#11 :: A Non Violent Retrospective



Underlying all human actions are needs that people are seeking to meet, and understanding and acknowledging these needs can create a shared basis for connection, cooperation, and more globally peace


Dr. Marshall Rosenberg, the founder of Non Violent Communication (NVC) language used to say that quite often we tend to use the language of  “jackal”,  we judge, lay blame, we demand and eventually disconnect. NVC is another communication process that focuses in understanding each other at the level of our needs and learning to communicate with compassion towards ourselves and others

While studying and trying to practice the NVC language (great trigger a learning lab i attended @ Ericsson’s Learnathon on that subject) i thought that it would be a great experiment to try NVC language in a team retrospective. I was curious to understand, how honestly expressing ourselves and emphatically listening others, could improve or challenge team relationships and trust among team members. It was a completely new way to communicate and express things that didn’t work well, things that worked well and areas that could be improved.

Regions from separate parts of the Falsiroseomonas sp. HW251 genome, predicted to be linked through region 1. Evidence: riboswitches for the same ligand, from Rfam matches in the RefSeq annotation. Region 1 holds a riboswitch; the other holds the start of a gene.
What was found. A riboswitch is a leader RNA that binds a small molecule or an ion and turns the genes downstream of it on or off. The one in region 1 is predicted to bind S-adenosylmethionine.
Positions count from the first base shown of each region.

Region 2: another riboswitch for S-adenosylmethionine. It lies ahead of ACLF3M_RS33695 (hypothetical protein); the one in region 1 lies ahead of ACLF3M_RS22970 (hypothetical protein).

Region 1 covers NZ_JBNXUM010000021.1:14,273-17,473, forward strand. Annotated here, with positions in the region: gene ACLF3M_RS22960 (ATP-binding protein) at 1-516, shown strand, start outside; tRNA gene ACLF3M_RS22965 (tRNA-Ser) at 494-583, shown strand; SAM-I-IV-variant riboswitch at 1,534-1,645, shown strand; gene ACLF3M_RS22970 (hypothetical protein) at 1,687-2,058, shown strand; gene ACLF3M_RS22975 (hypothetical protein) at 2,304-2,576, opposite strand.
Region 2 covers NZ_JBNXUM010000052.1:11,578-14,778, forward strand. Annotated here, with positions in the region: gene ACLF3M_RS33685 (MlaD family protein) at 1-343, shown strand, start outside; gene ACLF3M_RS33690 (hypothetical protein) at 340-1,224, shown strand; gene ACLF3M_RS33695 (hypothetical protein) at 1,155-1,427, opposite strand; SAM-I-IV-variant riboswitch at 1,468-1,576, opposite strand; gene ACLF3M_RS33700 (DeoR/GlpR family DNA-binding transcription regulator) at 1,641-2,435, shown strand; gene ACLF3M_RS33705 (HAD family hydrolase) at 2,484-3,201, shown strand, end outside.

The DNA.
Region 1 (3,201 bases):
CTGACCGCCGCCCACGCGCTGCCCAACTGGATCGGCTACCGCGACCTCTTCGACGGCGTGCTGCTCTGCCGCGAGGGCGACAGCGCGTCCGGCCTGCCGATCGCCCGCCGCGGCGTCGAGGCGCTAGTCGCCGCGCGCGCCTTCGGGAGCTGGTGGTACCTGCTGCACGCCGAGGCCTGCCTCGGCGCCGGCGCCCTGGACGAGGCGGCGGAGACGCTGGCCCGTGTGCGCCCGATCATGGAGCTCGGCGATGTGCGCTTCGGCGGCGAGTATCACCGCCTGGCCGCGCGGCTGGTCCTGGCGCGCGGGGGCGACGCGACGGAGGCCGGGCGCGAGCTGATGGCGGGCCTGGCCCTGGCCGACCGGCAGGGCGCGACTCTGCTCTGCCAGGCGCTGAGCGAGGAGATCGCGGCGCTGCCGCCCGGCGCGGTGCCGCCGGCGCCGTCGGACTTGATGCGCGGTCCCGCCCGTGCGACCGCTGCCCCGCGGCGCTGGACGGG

We run the retrospective using, to the extend possible, all four components of NVC process: observations, feelings, needs and requests. Since it was the first time using that language we kept some notes on every component to help us during our discussion using NVC language! Below is a short description of every component with a few examples

  • observations: in that phase we reflect on things that we have observed (hear, see, remember) free from our own evaluations or interpretations of what happened. We focused on both positive or negative observations on team or even on personal level.

ex. during our previous sprint i remember that <a team member> had to handle too many tasks

ex. i’ve noticed that we didn’t get from sprint beginning the expected support from system experts and i remember that we finally got the support after raising specific questions and setting up a couple of meetings

  •  feelings: in relation to what we have observed, in that phase we have expressed our emotions rather than thoughts which were associated with our met or unmet needs (next phase). The observations were just the triggering points